Student playwright turns her own life experience into new dramedy
By Dezarae M. Blasz, Rockefeller Arts Administration Practicum student
The next offering in the Walter Show Mainstage Series at SUNY Fredonia will be the premiere of a dramedy (a play that that combines elements of drama and comedy) by a Fredonia B.F.A. Musical Theater major.
Ashley V, Giaccio, a senior at Fredonia, wrote a two-act play called “Mason Wright is NOT a
Mother.” The play is loosely inspired by events Giaccio went through when she was 15 years old.
“This play started as a scene I wrote on the car ride home from the gynecologist after I found out she was misdiagnosed with PCOS [Polycystic ovary syndrome] at 15, never informed, and was being treated for a syndrome I did not have,” Giaccio said.
Giaccio continued writing about the moment in the spring semester of her sophomore year
at Fredonia, not thinking anything would come out it. However, she finished the final draft in her fall semester of junior year. Between that time, she was able to edit the play, add more events throughout it, as well as get friends and people within her independent study to add their opinions.
“Mason Wright is NOT a Mother” opens on Thursday, Nov. 30 in Bartlett Theater and continues Friday and Saturday, Dec. 1 and 2. Curtain time is 7:30 p.m. for all three performances. On Dec. 3 at 7:30 p.m. the show will be presented at the Alleyway Theater in Buffalo, NY, as a special one-night reading in its cabaret space.
Tickets are available through the Fredonia Ticket Office in the Williams Center Monday, Wednesday, and Friday from 9 a.m . to 3 p.m., by phone at (716) 673-3501 and online (24/7). For the “pay what you can'' show at the Alleyway Theater, tickets may be purchased at the door or online at www.alleyway.com.
It is the first full-length Walter Gloor Mainstage Series play to be written and directed by students. Fellow theater student Alexa Adler serves as the director. The assistant director is Fredonia student Bowie Rivera.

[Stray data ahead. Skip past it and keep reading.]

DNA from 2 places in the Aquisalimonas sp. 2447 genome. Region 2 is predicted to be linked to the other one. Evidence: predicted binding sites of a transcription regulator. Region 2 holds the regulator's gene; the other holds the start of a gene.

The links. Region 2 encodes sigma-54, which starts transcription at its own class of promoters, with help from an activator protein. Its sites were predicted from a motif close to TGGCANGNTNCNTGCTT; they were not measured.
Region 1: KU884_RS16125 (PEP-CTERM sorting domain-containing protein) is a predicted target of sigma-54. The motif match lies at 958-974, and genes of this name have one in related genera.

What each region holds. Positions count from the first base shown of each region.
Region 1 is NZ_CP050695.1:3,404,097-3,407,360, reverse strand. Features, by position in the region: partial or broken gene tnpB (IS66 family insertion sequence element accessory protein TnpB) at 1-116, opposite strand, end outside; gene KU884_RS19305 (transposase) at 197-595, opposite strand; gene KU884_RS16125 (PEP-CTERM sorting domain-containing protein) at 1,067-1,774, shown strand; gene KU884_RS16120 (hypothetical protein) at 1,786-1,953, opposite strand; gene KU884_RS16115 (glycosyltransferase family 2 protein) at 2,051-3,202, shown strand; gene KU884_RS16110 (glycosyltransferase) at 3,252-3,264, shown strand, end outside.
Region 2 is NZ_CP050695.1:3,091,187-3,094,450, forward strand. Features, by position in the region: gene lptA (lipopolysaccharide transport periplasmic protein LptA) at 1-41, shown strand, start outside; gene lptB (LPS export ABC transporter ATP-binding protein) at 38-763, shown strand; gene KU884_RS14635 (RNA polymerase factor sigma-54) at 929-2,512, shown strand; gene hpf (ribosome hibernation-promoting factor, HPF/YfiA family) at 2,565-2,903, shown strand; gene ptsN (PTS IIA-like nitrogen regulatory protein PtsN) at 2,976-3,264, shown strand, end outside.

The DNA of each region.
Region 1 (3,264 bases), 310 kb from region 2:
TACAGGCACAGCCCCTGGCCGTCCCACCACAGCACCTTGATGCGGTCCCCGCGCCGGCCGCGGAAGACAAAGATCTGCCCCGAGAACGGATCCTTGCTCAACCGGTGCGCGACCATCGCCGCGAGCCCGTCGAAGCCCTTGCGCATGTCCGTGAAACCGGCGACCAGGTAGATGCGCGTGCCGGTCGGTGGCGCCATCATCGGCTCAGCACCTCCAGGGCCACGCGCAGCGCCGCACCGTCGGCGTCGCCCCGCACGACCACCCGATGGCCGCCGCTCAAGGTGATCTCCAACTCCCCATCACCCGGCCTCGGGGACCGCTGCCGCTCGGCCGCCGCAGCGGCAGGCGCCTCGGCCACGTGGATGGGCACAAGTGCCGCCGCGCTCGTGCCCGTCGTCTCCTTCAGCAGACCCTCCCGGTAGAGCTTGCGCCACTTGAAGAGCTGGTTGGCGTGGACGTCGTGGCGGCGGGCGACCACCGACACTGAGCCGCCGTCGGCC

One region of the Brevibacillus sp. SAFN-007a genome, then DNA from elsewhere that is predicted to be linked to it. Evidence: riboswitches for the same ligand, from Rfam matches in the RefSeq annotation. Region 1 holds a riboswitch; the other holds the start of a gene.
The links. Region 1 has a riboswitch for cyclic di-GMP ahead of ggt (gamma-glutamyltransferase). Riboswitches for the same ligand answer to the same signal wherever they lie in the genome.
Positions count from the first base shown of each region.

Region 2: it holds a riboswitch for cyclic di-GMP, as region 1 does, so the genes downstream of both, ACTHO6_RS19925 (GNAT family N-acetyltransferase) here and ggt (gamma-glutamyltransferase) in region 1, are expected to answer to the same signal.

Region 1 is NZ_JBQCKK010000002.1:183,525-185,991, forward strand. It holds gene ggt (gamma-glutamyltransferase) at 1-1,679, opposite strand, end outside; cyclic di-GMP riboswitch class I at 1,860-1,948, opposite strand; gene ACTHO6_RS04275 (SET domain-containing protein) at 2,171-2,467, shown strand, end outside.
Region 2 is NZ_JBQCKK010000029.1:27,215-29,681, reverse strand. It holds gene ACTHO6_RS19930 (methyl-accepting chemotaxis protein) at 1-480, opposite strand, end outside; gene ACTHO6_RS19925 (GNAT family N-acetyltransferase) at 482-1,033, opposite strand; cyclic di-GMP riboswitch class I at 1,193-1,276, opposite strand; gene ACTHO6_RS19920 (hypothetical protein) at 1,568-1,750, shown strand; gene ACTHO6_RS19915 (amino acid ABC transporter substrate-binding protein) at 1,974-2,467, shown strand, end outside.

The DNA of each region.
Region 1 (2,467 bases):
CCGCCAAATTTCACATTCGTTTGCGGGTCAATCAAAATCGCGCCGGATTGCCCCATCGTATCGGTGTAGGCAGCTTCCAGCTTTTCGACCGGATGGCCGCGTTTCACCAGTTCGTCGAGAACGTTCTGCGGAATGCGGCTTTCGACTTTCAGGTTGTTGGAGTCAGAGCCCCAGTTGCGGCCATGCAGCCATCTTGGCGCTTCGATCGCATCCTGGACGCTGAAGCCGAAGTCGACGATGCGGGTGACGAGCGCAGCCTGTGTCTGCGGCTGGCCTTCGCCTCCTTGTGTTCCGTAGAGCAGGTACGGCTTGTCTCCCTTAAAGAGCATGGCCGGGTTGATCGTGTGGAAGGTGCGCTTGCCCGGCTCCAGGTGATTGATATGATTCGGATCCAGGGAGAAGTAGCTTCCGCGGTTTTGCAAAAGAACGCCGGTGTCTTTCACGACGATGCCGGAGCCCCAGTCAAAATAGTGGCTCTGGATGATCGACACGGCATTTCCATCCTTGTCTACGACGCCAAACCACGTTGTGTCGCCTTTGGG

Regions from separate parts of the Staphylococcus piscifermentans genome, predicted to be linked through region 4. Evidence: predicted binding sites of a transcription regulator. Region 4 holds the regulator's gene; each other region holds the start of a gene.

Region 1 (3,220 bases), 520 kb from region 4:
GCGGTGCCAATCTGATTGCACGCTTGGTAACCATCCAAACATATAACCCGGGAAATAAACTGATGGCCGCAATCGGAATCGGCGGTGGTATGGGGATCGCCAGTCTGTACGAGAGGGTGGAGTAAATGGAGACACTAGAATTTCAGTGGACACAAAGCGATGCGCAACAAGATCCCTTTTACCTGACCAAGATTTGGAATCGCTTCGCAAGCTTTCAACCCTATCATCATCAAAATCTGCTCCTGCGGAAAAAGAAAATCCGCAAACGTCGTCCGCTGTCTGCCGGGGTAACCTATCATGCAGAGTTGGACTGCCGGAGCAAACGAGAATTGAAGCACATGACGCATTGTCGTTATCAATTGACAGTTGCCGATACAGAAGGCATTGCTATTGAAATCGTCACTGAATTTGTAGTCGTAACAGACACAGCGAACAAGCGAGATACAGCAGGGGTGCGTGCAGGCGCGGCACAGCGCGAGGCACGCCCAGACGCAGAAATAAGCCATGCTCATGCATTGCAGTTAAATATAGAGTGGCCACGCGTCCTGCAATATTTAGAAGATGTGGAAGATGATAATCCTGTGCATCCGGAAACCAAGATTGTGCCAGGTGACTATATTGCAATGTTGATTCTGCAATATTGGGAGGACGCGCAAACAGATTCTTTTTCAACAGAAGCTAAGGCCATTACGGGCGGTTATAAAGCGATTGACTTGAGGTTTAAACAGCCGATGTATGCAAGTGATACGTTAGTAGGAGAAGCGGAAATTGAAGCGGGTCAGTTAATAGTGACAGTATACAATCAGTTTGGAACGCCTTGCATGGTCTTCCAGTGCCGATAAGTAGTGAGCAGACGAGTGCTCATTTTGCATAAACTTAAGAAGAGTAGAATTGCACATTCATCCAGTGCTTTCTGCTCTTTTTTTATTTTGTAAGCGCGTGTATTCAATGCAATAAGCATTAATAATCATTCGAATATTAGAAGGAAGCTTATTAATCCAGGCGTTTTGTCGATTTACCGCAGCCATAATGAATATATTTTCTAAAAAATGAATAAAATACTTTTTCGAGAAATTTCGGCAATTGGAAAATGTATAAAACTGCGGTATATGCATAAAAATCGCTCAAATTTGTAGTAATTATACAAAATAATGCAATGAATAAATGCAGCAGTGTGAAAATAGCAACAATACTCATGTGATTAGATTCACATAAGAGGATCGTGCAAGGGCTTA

Giaccio, who is also pursuing a minor in Creative Writing, works along with Theatre and Dance faculty member Daniel Lendzian in a writer’s group independent study. Giaccio said being in an independent study has “opened a lot of doors” which helped her achieve her goal of creating a play.
Through the use of hyper-theatricality and puppetry, “Mason Wright Is NOT a Mother” explores themes of consent, trauma and medical malpractice against women. Giaccio said the play begins in a doctor’s office and the puppets within the play represent the ways in which the main character, Mason Wright, deals with learning she is unable to have children.
Giaccio explained there will be heavy use of medical terminology and medical conditions within the play to emphasize the way American culture often treats women’s health as taboo. Giaccio believes that speaking openly about these topics not only helps women gain control of their health and wellbeing, but in many ways does the same for men.
The playwright also noted that “Mason Wright is NOT a Mother” also incorporates the unfortunate, yet all too common story of how many LGBTQ+ youth are forced into inappropriate relationships at a young age, and how those experiences effect their connection to gender, romance, and parenthood.
Giaccio hopes the audience members can use the story to gain the confidence to always stick up for themselves, ask questions and get the treatment they deserve. She also hopes people will see to “never punish yourself over something you have no control over, and that you take a moment to tell the mothers in your life, whether they are actually mothers or not, thank you.”
The playwright offered her thanks to “the amazing teams” in the Department of Theatre and Dance their support in bringing the play to the stage.